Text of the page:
Mental Health Matters
Another thing we can do now is make our mental health a priority. Right now we are under a lot of stress, while it may not seem like it if you have a family of four and you’re working from home, while being a rookie homeschool teacher - things can get crazy.
Make sure you’re finding some time to breathe, relax the best you can and chill the best way you know how. Talk to your wife about how she’s doing and make communication a priority so things don’t get bottled up inside and explode into words you can’t take back. Patience is going to be important during this time
Plus, don’t assume your kids are naive to what’s going on. Talk to them about what they are feeling. If they have questions, answer them the best you can. If you think the news is too scary for them, turn it off. We can’t assume or kids are okay, we need to know.
Chances are your kids are missing their friends. If you can try Facetiming with their friends so they can chat and be social. I’ve seen entire classes meet up on a Zoom call just so they can see each other. Being social is very important to them so don’t let that get lost in all of this.
We also need to make sure our kids have something to do. In times like this teenagers can get rowdy and start doing things they normally wouldn’t do like steal, drink or get high and drive. So keep an eye on them to make sure they’re not acting out in some way. Remember that the teenage brain can’t cope like ours can. That’s not an insult, it’s just human development.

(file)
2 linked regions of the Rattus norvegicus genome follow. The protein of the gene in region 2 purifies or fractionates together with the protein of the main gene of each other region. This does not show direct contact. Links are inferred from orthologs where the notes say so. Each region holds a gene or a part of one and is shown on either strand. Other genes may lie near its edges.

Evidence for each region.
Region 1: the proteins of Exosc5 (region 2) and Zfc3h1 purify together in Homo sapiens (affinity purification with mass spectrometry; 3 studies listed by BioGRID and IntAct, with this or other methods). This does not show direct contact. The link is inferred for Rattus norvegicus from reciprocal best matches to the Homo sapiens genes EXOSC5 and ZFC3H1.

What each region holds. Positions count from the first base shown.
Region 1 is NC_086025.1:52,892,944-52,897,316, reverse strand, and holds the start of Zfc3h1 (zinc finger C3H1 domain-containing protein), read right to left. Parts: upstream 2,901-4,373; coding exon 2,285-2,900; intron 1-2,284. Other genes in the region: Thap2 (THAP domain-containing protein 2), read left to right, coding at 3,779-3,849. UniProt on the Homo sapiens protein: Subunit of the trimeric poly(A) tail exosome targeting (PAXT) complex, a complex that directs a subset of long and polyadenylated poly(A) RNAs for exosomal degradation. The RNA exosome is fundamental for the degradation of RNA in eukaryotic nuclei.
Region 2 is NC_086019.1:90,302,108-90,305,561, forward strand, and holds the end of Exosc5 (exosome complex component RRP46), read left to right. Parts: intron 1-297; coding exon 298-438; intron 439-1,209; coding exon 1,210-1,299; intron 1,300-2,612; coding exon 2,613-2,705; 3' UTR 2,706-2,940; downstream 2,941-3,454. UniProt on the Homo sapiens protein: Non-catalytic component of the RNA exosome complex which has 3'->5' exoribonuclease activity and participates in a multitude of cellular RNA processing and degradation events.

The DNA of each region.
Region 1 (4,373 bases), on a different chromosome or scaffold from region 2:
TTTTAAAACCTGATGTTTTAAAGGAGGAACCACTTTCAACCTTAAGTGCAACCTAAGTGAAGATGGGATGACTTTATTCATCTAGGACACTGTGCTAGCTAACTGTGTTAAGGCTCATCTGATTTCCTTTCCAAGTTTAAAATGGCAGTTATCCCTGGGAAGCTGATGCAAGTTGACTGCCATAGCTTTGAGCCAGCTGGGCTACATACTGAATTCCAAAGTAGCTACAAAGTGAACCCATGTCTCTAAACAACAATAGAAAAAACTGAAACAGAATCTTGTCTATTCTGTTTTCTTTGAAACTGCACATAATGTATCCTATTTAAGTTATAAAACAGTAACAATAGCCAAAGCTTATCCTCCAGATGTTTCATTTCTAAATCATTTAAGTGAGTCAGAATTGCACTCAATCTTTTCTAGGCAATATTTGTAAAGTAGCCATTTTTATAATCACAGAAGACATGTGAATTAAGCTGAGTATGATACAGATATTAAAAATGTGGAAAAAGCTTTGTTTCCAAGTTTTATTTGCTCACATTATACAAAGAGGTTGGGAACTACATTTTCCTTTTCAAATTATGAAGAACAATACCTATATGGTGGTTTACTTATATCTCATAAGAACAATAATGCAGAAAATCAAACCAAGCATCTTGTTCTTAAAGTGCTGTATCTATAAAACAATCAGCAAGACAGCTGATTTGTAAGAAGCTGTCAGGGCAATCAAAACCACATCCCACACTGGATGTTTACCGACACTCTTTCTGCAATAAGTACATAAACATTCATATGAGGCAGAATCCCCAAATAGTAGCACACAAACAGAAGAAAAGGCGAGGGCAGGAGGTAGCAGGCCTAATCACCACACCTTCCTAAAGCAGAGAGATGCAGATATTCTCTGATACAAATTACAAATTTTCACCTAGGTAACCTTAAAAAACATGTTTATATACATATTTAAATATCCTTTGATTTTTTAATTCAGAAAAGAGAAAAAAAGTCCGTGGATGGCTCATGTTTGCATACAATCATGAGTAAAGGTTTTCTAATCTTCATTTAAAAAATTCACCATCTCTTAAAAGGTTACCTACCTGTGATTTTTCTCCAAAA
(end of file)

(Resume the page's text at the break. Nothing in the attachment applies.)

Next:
Do make the most of this time. Play, laugh and learn with your family. Don’t think of this social distancing as a penalty, there’s lots of good that can come from this time together. I just published an article and bonus podcast all about taking this opportunity to teach some valuable life skills To get some ideas, check out Teaching Life Skills in Quarantine.
Prediction: School is Out
Those are some of the things we can do now, let’s talk about the future. In my opinion, and only my opinion, I think public school is done for the year in all states. I think our kids have been to school in a normal class setting for the last time in the 2019 - 2020 academic year.
The state of Kansas has already done it and honestly I thought they were nuts when they announced it. But the more I see this situation develop, the more wisdom I see in that action. School closings can happen at the national, state and district level.
We’re all trying to flatten the curve and it may take a lot longer to flatten it out that we think. Keeping hundreds of small humans out of close contact with one another for a few months, might help flatten that curve better than anticipated. This pandemic might not subside until July or August which might push back the start of the 2020 - 2021 school year. So start thinking about taking care of your kids at home for that long.
I’m going to talk more about crime in a pandemic in part 2 of this series, but I want to put a thought in your head today. In some extreme cases, communities might become unstable due to local social unrest - not nationally - just local. I want you to plan out now a place you can go if your home becomes unsafe for whatever reason.
Just like you plan to evacuate for a hurricane or a wildfire, make a plan to go somewhere safe if you must. But I do want to encourage you to stay home and stop the spread of this virus. Wash your hands and use common sense and we’ll be fine!